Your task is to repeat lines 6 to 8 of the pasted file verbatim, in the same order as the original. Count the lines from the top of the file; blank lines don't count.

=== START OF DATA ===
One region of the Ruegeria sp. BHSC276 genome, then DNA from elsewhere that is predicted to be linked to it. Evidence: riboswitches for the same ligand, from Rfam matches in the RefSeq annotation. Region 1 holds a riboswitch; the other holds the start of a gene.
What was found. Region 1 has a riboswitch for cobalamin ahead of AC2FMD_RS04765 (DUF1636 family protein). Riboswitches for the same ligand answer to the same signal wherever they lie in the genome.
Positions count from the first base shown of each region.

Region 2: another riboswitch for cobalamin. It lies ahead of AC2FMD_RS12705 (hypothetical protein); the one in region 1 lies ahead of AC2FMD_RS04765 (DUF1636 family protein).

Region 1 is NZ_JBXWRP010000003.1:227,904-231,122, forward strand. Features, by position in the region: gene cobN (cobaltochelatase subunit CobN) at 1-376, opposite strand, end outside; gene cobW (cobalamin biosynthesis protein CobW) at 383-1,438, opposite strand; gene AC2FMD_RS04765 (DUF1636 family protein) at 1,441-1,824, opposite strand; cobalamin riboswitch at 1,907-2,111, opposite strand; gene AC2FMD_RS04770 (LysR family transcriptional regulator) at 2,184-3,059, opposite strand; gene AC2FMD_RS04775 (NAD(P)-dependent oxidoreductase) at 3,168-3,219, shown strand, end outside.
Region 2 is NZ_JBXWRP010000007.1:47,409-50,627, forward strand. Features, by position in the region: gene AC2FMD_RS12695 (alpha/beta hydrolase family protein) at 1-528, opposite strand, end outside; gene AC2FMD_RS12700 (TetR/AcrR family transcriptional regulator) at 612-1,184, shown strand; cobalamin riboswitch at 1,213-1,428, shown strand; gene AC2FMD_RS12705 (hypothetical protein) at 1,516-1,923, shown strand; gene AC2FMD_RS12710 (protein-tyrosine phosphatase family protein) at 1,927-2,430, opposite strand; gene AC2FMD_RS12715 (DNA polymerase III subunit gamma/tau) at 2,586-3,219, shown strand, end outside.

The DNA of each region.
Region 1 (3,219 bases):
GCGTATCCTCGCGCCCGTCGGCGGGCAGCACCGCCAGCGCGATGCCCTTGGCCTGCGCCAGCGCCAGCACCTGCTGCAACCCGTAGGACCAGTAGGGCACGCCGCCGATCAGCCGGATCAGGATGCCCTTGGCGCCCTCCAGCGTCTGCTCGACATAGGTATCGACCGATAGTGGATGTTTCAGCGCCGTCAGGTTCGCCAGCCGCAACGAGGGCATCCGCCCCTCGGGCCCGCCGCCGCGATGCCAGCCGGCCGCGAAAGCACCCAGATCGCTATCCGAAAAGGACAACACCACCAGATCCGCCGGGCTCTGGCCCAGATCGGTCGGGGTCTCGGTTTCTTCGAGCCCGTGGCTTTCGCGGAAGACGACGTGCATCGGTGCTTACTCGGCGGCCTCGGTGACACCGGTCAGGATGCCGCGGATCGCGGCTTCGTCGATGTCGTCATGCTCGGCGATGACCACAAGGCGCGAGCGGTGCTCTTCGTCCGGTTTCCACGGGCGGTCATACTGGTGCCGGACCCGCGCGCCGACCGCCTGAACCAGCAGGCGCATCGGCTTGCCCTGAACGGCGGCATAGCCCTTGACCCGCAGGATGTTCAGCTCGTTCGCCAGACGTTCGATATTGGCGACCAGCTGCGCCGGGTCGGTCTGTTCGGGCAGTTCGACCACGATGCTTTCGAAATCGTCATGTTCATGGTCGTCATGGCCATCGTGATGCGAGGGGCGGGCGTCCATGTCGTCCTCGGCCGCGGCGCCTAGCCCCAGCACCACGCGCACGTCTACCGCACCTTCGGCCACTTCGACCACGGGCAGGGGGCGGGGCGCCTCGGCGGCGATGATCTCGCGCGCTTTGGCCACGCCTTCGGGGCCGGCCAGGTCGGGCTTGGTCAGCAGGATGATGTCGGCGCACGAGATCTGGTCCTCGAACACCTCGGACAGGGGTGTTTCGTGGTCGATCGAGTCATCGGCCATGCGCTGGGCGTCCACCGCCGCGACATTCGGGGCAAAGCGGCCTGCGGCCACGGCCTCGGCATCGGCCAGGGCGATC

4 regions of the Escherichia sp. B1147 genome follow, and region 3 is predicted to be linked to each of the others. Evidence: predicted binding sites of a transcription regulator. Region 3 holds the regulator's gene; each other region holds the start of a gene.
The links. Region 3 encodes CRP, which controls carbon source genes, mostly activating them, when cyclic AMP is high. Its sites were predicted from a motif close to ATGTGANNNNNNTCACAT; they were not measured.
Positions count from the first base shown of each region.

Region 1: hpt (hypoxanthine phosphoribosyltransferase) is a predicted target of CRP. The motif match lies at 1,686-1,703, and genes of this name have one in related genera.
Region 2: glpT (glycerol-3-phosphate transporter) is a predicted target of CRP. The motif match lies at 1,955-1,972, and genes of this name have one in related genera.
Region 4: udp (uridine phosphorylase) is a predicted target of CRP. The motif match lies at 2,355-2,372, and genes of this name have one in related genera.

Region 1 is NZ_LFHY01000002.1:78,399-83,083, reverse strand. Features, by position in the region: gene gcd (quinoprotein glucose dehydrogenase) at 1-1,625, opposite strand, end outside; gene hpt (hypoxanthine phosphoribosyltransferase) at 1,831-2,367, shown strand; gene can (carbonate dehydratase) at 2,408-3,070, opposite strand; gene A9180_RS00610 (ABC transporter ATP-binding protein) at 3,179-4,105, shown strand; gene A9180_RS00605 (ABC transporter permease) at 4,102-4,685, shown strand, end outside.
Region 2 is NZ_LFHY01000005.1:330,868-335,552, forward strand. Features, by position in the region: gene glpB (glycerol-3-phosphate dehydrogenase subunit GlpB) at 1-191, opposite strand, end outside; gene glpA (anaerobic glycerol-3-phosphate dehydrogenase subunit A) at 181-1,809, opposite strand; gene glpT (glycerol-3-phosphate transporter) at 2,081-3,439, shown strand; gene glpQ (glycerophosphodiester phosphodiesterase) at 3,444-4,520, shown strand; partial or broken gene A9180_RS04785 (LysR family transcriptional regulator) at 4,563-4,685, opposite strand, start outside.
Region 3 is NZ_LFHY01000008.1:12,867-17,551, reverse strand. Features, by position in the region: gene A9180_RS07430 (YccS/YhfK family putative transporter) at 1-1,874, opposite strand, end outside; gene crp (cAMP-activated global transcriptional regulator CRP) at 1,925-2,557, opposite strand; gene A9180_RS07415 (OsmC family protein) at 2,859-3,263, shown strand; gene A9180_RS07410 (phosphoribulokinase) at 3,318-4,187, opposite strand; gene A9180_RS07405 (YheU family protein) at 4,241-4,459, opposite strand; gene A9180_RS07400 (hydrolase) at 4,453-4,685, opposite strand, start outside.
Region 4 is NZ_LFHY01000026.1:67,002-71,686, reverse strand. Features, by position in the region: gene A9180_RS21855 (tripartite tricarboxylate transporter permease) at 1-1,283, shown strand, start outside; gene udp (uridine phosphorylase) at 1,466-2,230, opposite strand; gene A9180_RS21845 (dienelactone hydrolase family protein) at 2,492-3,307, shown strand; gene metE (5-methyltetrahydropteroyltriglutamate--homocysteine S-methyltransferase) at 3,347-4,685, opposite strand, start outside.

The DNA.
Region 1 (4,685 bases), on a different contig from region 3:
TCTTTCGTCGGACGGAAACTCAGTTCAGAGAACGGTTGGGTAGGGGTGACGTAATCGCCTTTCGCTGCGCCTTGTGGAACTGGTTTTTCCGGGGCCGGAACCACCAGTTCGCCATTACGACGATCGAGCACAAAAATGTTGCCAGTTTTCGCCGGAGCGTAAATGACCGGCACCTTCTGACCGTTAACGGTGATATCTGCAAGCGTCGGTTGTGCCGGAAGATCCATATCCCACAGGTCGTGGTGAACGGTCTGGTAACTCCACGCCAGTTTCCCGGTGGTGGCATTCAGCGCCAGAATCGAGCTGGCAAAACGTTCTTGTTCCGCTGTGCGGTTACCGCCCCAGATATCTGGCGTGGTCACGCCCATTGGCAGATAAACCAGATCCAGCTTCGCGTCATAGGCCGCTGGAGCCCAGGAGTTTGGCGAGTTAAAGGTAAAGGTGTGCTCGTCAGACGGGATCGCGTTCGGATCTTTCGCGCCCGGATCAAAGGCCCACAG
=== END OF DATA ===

Region 2 is NZ_JBXWRP010000007.1:47,409-50,627, forward strand. Features, by position in the region: gene AC2FMD_RS12695 (alpha/beta hydrolase family protein) at 1-528, opposite strand, end outside; gene AC2FMD_RS12700 (TetR/AcrR family transcriptional regulator) at 612-1,184, shown strand; cobalamin riboswitch at 1,213-1,428, shown strand; gene AC2FMD_RS12705 (hypothetical protein) at 1,516-1,923, shown strand; gene AC2FMD_RS12710 (protein-tyrosine phosphatase family protein) at 1,927-2,430, opposite strand; gene AC2FMD_RS12715 (DNA polymerase III subunit gamma/tau) at 2,586-3,219, shown strand, end outside.

The DNA of each region.
Region 1 (3,219 bases):